Thomas Evans Jr., popularly known as Tom Evans, was a British songwriter and musician, most remembered for his work with Badfinger, the band. The band was originally called The Iveys. In July 1967, Dave Jenkins, Mike Gibbins, Ron Griffiths, and Pete Ham (The Iveys) went to Liverpool as suggested by Bill Collins, their manager, for recruiting a replacement for their frontman and rhythm guitarist, Dave Jenkins.

    Tom Evans was discovered while singing with Them Calderstones. He was invited to London by The Iveys for an audition for the band. Evans eventually accepted the offer and became a part of The Iveys in August of 1967. It was on the 20th of August of the same year when he got his first gig with the band at the Starlite Ballroom of Crawley.

  6. The Band and its Work

    It was in November 1969 when the band changed their name from The Iveys to Badfinger. Paul McCartney from the Beatles gave the band a boost by giving them his track “Come and Get It”. It was a song he produced for Badfinger. The movie The Magic Christian, starring Peter Sellers and Ringo Star, made its featured track. McCartney chose Evans for singing lead on this song. It reached the list of Top 10 all across the globe.

    The ‘B’ Side, Rock of All Ages, was co-written by Evans with Mike Gibbins and Pete Ham, and it features Tom Evans singing the lead. It was also produced by Paul McCartney, who also ended up singing the scratch vocals with Tom Evans on the basic song. “Carry on Till Tomorrow”, another piece from The Magic Christian, was co-written by Ham and Evans.

  7. Tom Evans’ Suicide

    In 1983, Tom Evans got into a dispute with Joey Molland, a former band-mate, over royalties of the track “Without You.” The conflict ended up in Evans hanging himself to death in his garden. He is survived by his wife Marianne and a son, Stephan. In 1993, a compilation of song recordings created in the early 1980s by Tom Evans and his musician pal Rod Roach got posthumously released in the United Kingdom under the title ‘Over You’ (The Final Tracks) on Gipsy Records. Many Tom Evans fans claim that the emotional scar that Pete Ham’s suicide left on the Badfinger band eventually caused Evans’s suicide.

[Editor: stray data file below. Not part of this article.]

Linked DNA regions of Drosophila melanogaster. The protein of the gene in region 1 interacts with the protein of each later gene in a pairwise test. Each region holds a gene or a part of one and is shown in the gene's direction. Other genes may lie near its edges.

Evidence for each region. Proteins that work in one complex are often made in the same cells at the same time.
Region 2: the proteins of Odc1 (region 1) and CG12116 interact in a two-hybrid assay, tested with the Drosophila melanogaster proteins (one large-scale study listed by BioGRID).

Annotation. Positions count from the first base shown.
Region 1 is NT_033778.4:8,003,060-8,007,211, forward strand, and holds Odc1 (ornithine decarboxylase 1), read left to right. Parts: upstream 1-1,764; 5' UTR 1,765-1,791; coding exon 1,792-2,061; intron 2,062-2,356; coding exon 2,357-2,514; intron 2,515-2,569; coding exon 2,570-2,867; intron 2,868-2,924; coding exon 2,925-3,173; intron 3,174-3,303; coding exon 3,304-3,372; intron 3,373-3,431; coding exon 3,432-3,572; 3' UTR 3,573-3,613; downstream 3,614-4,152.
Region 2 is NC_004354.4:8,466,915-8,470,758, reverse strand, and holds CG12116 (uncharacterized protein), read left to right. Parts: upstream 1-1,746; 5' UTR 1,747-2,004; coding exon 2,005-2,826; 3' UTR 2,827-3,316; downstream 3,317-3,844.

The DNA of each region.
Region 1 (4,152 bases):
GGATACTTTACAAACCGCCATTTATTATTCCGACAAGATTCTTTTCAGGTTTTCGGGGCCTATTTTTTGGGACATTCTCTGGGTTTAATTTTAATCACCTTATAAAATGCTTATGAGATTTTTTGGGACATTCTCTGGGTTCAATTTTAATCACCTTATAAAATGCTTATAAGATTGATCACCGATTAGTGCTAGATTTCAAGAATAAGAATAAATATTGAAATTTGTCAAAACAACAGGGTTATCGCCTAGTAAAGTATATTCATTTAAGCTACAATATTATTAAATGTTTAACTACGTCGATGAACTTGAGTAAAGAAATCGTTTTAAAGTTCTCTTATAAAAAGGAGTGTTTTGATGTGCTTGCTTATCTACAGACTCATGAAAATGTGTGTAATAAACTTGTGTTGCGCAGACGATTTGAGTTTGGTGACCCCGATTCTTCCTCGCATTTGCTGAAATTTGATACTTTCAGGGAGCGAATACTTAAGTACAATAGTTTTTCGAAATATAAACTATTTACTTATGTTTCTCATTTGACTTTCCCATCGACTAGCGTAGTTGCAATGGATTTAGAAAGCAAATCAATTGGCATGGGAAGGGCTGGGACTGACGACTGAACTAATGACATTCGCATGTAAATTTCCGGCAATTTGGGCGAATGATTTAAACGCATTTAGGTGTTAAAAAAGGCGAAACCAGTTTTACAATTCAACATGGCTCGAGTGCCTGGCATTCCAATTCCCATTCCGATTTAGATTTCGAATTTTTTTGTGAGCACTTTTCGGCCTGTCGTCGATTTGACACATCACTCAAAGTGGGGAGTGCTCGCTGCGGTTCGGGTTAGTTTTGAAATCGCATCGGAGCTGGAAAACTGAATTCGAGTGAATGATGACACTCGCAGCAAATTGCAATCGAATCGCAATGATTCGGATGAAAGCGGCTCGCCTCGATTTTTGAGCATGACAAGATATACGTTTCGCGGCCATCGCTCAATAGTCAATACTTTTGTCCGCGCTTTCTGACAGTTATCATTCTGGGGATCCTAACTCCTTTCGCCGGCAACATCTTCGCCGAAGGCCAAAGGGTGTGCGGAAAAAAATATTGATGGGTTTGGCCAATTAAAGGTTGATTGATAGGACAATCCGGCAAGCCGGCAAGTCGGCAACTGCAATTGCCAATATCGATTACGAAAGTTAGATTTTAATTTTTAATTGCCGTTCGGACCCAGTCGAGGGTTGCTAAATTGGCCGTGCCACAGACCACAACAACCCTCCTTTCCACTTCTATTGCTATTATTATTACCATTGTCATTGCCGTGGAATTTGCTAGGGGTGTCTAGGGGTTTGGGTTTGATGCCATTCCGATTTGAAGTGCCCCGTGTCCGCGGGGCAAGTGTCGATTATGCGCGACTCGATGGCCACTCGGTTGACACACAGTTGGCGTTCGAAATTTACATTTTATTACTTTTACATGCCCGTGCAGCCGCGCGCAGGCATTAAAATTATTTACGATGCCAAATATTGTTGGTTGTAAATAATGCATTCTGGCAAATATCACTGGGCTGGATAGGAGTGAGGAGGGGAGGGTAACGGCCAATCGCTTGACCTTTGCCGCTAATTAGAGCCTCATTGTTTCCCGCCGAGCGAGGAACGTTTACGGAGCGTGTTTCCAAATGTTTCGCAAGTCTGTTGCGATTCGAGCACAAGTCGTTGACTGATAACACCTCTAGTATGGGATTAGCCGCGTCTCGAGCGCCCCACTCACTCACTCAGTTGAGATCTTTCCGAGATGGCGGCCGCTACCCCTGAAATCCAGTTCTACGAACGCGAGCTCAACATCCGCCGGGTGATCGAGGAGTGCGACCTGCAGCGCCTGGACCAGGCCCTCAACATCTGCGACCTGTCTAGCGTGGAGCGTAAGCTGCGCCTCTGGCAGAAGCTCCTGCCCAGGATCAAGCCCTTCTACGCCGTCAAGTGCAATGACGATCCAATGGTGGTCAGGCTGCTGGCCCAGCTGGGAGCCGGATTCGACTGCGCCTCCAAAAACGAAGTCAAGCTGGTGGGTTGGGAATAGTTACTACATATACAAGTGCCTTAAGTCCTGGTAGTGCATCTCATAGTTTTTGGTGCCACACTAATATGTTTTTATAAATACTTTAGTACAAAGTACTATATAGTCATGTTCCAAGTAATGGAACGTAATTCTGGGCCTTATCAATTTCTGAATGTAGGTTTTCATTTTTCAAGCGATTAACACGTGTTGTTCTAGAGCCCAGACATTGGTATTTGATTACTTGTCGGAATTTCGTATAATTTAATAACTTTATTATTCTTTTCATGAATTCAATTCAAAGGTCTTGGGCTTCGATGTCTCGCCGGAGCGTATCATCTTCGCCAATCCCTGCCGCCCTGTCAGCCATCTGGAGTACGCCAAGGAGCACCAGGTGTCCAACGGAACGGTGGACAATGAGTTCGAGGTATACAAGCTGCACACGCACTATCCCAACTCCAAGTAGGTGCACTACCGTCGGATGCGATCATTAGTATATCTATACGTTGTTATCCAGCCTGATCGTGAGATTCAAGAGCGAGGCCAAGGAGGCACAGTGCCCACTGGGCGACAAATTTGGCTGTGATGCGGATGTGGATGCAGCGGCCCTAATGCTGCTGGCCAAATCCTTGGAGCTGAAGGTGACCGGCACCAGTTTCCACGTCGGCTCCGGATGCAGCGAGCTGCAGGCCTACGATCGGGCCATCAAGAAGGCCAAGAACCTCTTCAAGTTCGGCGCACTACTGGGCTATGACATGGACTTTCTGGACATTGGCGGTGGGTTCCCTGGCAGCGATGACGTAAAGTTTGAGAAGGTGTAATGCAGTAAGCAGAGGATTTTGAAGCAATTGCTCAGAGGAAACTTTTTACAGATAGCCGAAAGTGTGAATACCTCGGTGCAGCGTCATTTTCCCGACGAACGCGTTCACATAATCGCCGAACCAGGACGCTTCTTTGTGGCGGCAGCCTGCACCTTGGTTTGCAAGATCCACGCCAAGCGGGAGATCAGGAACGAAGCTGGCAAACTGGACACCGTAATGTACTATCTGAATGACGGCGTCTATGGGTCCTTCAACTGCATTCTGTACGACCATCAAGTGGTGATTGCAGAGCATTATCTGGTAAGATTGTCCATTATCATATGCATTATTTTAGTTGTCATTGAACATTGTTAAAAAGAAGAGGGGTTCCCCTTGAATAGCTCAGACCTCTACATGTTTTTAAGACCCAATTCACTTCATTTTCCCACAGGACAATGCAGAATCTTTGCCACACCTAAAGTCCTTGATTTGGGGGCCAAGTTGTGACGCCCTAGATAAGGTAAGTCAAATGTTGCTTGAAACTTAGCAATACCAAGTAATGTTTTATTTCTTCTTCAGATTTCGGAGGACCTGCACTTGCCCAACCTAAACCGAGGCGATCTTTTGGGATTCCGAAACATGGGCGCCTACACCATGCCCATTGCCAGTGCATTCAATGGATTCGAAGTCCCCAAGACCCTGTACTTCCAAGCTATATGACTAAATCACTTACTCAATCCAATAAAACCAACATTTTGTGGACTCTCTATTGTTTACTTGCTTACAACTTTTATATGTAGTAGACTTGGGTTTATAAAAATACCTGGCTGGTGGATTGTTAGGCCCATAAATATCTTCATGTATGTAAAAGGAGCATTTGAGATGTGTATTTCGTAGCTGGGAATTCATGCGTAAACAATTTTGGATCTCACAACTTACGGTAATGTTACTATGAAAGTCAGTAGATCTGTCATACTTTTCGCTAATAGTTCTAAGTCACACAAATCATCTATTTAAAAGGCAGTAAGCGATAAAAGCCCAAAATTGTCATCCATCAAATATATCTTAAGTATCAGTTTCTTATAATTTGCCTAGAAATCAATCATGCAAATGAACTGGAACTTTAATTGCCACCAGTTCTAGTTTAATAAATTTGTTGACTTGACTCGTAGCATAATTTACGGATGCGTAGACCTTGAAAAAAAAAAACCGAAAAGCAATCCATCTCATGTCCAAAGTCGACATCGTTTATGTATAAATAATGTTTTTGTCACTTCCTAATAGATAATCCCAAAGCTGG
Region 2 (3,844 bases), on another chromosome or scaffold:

8. Pete Ham and His Musical Journey

    Peter William Ham, better known as Pete Ham, was a Welsh songwriter, guitarist, and singer, best known as the composer and lead vocalist of Badfinger, the rock band of the 1970s. The hit songs of the band include “Baby Blue”, “Day After Day”, “No Matter What”, and so on. As mentioned above, he was the co-writer of “Without You”, a ballad that became a number-one hit across the globe for Harry Nilsson, and hundreds of artists have covered the song. In 1973, he bagged two Ivor Novello Awards for this song. (See 10 Hottest Male Country Singers)

  9. Pete Ham’s Suicide

    In the year 1975, Pete Hams died of suicide at the age of 27. He got depressed after embroiling in band-related problems, such as management and label issues, along with a lack of funds. Stan Polley, the business manager of Badfinger, was sued by Warner Bros. after an advance disappeared. Then, Polly vanished, leaving the band penniless.

    Ham, believing his finances were gone, hanged himself inside his garage just three days before his 28th birthday. Ham left a note for his pregnant girlfriend and her child that he loved them. The note stated, “I will not be allowed to love and trust everybody. This is better. Pete. PS Stan Polley is a soulless bastard. I will take him with me.” Ham is often regarded as among the earliest purveyors of the power pop genre.

    Collections of his home demo recordings got posthumously released in 7 Park Avenue (1997), Golders Green (1999), and The Keyhole Street Demos 1966–67 (2013). On the 27th of April 2013, Swansea City Council unveiled an official blue plaque for honouring Pete in his hometown.